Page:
I remember trying to create a space online with my classmates to informally discuss some French lit texts we were reading and just have fun with content between weekly two-hour seminars during my MA in French lit. Nobody really seemed interested. I formed a group on Google groups (because some people said no to Facebook as a space) and people said they could not find the group, which is hard to believe (click on the link I sent perhaps?). It was so different from what goes on in education communities and and informal discussions in xMOOC, rhizome or others. When I hear people say that they would not want to learn online because they would miss interpersonal interaction, my response is one of confusion. Two hours of interaction in a weekly seminar is very little compared ongoing informal and ungraded discussion online, which can complement the two hours in person at the weekly seminar (literally everyday and all the time, if you want that much). I suppose it is a culture of learning or preference. I felt like the only way to talk French literature was with friends, actual friends, not just classmates, because I rarely saw the classmates apart from the two hours at the seminar… So in F2F graduate learning, there was really minimal interaction with actual live persons or classmates in my department, whereas online there is constant online interaction and dialogue in communities of interest. I suppose some people just don’t like being online all the time and that is valid. I just wish there had been a way to continue the discussion from the seminar or explore the text on our own terms, without the professor (or even WITH the professor), and also in a safe, relaxed way without being evaluated. I remember our professor had encouraged my idea to continue the conversation elsewhere. It just seemed so foreign in my department… I did establish a Google group for the FREN 101 group I was teaching and a minority of students used it to help each other and ask questions to each other or to me. I think it helped, or could help, those who made use of it as a resource. I guess institutional learning really sets up a culture of closed, formal spaces in LMS, and it is a paradigm shift to break down this unnecessary barrier and take initiative as learners to learn outside of that closed environment (even if it serves one’s advancement within the institution as a student earning a degree). It seems obvious to me that there are opportunities outside, even if they are complimentary to the formal degrees sought in institutions, to just work through the material. Maybe cultures of learning are actually learned through modelling in formal systems, so the idea of subverting this is difficult to perceive as beneficial. It if does not directly advance one’s efforts to earn a degree or credit, perhaps it is thought to be a waste of time. In that case, perhaps we can contrast the objectives of actual learning with earning credentials. Of course, credentials are required in the economy and professional worlds of today, and many are learning in formal institutions as a realistic way to navigate this economy and job market for obtaining a career, access to professions, subsistence, etc. Despite these barriers of accessing credentials through closed, expensive, formal systems, those participating in formal systems can make efforts at subversion on their own terms. I wish I had found takers in my French lit department…! In the meantime, I am enjoying online discourse about education in xMOOCs and other communities as well as rich feminist discussions in social media spaces.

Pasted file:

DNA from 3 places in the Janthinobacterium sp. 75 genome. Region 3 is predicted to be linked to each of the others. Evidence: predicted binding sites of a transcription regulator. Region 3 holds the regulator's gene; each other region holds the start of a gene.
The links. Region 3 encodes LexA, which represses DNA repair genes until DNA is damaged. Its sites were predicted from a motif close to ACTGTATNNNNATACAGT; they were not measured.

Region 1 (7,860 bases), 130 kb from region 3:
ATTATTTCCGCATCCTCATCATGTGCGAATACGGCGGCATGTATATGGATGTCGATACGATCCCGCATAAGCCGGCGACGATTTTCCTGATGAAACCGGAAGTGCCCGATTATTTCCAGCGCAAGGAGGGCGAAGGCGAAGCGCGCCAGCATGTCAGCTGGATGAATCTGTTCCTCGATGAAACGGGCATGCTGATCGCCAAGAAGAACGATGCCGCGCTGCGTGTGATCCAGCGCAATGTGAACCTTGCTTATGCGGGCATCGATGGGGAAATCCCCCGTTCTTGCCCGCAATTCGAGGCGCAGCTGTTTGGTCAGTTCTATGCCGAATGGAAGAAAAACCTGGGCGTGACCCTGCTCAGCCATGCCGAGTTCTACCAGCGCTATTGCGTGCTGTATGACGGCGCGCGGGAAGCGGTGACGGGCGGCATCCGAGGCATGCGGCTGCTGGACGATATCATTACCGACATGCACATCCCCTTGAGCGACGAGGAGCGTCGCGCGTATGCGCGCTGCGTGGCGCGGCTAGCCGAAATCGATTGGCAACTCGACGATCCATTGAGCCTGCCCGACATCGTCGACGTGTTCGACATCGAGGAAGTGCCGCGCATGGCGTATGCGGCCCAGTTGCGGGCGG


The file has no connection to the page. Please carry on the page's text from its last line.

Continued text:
This thought is in response to this blog, which I came across in the Google group for #NRC01PL.
“There is no doubt that teacher-to-student interaction is non-existent in all but a few xMOOCs, and student-to-student interaction (via shared forums, for example) is one of the weakest elements of my online learning experience so far. But nothing prevents students from going beyond these existing tools and creating their own intimate communities (by taking classes in a group, for example, or building their own small online communities of committed classmates) to fill these gaps.”